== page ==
The next paragraphs of the 1986 Record article I have already quoted in "The Old Family Place is Sold" sent out July 22. Continuing:
He vividly remembers taking fruit to the boat docks in Benton Harbor. Graham and Morton was located where the Salvation Army Citadel is now. "We would pull our wagons up to the dock. There would be a string of wagons a half-mile long. Men would jump on your wagon and hand your packages to the dock wallopers. They were usually drifters and worked for no more than 25 cents an hour."
Lake Michigan--Paw Paw Lake--the St. Joe River--the waters were an important part of everyday living in this area for work and play. In Watervliet there was the Forest Beach Pavilion and the Beechwood. The Beechwood was built 50-60 feer into the water. There was music and dancing. As a young child Henry remembers coming up for picnics in the woods near the pavillions. Both had burned down before the Pratts moved to Watervliet.
This was a popular vacation spot because it was so easy to get here. There were boats and trains. The family would come up on the Interurban from Benton Harbor. "We got off the train at the terminal in North Park on the north side of Sherwood Bay. We would walk to the dock--it was a big dock and there was the steamer Margaret. I remember riding on the Margaret in 1908 (I was seven). She was my favorite She had two covered decks. We paid 10 cents per person--spent the afternoon circling the lake and no one ever collected any more.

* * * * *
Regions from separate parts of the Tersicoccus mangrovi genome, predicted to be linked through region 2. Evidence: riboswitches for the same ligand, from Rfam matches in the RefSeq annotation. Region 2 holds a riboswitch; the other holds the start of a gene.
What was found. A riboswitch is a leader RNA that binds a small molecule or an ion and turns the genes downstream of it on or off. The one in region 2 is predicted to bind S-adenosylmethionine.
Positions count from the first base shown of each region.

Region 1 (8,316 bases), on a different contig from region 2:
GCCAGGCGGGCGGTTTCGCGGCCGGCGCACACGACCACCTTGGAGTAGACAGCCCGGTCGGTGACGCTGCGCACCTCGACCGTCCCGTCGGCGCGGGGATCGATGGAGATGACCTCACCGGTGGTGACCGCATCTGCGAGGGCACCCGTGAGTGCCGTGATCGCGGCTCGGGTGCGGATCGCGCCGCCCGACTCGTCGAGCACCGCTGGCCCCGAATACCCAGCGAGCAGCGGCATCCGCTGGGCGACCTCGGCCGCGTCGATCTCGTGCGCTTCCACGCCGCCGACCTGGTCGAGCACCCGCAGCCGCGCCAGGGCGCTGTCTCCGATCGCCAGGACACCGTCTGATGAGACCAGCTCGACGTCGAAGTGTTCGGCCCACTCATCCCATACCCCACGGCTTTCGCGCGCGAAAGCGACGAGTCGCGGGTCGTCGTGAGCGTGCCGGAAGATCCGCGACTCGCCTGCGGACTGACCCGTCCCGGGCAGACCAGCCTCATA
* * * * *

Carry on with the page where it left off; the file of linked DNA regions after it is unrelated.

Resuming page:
My note: I have been looking at a photograph of the Margaret in Rick Rasmussen's "Paw Paw Lake", his book about 100 years of resort history from the 1890's to the 1990's The Margaret is a very impressive looking boat for an inland lake. It was 88 feet long and 22 feet wide and double decked. It accomodated up to 120 people and had a piano on board. There was a single smokesock sticking high out of the middle. The photo looks as if it were taken from in front of the Ryan cottage or near there.